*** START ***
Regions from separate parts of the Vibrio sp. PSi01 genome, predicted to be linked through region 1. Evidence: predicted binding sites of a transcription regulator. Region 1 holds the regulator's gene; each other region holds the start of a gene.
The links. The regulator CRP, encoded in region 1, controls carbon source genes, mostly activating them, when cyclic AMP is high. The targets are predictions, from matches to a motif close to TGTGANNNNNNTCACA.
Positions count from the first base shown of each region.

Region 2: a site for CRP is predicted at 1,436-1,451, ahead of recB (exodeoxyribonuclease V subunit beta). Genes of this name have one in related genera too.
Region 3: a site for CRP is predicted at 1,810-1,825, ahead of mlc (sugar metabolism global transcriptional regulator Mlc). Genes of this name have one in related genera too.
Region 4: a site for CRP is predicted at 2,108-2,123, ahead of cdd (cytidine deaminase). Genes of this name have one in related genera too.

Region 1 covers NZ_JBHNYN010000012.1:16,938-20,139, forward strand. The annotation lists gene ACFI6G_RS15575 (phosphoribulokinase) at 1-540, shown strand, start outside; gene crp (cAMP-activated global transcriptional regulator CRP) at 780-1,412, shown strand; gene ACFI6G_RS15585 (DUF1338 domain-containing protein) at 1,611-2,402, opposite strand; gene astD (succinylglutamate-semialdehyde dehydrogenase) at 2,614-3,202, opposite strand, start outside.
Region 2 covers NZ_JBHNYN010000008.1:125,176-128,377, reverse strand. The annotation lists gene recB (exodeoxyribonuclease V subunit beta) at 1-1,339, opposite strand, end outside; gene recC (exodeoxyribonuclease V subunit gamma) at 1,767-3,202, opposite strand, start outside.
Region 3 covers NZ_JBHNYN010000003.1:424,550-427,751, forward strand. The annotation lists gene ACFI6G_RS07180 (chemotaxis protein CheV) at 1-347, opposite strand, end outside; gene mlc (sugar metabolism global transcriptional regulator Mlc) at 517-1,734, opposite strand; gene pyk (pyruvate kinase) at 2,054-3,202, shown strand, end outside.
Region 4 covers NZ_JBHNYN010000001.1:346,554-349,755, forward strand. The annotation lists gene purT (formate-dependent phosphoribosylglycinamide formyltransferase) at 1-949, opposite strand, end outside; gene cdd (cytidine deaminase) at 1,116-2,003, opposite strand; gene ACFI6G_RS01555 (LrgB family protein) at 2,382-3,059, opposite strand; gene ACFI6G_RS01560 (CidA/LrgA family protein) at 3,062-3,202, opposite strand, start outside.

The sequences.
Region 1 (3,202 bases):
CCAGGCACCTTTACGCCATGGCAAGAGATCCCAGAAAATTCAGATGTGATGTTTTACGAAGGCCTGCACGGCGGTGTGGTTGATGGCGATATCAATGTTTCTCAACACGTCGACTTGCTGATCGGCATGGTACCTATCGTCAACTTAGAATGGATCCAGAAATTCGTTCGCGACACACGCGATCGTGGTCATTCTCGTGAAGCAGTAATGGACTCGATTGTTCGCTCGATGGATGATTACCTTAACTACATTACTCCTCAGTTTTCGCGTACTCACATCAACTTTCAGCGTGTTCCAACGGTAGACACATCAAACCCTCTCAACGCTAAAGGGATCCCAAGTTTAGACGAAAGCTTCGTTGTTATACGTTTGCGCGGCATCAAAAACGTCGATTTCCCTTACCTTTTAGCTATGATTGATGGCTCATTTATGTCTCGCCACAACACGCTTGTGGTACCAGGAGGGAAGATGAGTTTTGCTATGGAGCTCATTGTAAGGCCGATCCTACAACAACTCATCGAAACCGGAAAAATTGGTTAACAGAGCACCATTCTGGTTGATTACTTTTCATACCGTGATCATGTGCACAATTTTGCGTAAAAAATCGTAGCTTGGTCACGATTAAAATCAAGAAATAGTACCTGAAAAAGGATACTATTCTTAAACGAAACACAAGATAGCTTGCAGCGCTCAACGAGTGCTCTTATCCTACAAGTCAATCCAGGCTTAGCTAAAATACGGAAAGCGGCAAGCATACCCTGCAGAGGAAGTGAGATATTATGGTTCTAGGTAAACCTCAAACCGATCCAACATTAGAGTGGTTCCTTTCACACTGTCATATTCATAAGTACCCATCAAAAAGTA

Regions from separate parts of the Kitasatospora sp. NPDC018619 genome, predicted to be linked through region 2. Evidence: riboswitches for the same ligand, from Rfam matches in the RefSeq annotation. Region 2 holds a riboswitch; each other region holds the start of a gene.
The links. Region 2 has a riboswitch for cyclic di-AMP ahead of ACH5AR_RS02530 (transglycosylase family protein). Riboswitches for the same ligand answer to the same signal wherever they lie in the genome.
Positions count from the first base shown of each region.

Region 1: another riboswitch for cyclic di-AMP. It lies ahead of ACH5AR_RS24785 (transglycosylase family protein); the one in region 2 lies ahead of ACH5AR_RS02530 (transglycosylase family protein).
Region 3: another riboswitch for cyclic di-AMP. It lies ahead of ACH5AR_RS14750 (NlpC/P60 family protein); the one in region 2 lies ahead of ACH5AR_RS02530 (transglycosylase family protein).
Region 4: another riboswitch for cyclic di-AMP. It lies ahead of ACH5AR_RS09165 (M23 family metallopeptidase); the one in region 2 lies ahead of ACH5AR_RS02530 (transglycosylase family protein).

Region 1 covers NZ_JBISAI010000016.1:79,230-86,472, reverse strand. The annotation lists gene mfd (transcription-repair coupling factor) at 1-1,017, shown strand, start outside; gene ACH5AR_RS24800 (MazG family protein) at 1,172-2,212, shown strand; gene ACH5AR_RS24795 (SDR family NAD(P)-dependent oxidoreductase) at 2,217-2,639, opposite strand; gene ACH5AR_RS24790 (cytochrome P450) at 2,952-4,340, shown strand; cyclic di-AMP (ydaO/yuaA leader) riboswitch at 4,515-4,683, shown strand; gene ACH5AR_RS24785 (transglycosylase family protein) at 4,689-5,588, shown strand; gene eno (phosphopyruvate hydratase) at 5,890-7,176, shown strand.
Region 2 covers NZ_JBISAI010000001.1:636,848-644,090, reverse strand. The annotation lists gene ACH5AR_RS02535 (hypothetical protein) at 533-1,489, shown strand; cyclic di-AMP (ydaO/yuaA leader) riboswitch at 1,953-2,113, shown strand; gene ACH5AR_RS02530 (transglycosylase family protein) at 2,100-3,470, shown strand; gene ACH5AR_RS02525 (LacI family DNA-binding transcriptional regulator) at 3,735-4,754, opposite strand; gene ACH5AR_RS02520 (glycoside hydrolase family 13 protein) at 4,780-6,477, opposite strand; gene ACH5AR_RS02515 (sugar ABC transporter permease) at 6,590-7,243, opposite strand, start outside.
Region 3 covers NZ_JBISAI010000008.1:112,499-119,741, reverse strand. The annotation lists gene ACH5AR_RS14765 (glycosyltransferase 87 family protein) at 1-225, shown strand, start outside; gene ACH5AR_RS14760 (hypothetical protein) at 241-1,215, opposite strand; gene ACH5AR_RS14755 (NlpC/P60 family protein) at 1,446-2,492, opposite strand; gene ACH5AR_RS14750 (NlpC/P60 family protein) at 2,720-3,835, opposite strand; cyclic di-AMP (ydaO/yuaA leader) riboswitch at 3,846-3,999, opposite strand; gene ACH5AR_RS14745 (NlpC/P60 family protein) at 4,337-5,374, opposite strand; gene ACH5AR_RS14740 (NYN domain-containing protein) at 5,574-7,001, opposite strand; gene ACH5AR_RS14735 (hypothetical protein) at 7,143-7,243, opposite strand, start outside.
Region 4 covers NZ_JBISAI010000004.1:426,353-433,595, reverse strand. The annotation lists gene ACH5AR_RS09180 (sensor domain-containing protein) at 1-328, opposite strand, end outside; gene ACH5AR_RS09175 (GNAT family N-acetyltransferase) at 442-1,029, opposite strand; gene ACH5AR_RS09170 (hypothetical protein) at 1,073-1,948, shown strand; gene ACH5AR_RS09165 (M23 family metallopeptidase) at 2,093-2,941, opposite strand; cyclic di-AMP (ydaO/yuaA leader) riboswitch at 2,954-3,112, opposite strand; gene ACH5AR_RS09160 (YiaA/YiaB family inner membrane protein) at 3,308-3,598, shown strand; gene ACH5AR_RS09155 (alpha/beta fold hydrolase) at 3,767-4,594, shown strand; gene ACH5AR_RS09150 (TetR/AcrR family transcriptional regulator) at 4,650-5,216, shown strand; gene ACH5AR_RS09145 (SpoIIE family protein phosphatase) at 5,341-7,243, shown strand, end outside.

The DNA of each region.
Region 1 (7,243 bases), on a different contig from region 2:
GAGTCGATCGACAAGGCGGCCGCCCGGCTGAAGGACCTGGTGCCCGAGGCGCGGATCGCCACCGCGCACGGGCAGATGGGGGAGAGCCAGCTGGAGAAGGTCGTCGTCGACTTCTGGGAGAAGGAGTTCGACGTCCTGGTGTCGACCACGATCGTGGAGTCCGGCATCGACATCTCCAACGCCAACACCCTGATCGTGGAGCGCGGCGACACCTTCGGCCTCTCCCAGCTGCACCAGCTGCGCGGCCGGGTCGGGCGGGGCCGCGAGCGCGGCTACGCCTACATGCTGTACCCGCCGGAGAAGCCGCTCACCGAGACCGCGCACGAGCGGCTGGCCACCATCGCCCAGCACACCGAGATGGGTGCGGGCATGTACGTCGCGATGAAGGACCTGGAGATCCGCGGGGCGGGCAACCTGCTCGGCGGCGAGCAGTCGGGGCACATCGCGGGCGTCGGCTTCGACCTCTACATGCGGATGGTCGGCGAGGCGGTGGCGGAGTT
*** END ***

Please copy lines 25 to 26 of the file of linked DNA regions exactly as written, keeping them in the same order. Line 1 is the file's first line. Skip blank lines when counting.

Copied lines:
Region 1 (7,243 bases), on a different contig from region 2:
GAGTCGATCGACAAGGCGGCCGCCCGGCTGAAGGACCTGGTGCCCGAGGCGCGGATCGCCACCGCGCACGGGCAGATGGGGGAGAGCCAGCTGGAGAAGGTCGTCGTCGACTTCTGGGAGAAGGAGTTCGACGTCCTGGTGTCGACCACGATCGTGGAGTCCGGCATCGACATCTCCAACGCCAACACCCTGATCGTGGAGCGCGGCGACACCTTCGGCCTCTCCCAGCTGCACCAGCTGCGCGGCCGGGTCGGGCGGGGCCGCGAGCGCGGCTACGCCTACATGCTGTACCCGCCGGAGAAGCCGCTCACCGAGACCGCGCACGAGCGGCTGGCCACCATCGCCCAGCACACCGAGATGGGTGCGGGCATGTACGTCGCGATGAAGGACCTGGAGATCCGCGGGGCGGGCAACCTGCTCGGCGGCGAGCAGTCGGGGCACATCGCGGGCGTCGGCTTCGACCTCTACATGCGGATGGTCGGCGAGGCGGTGGCGGAGTT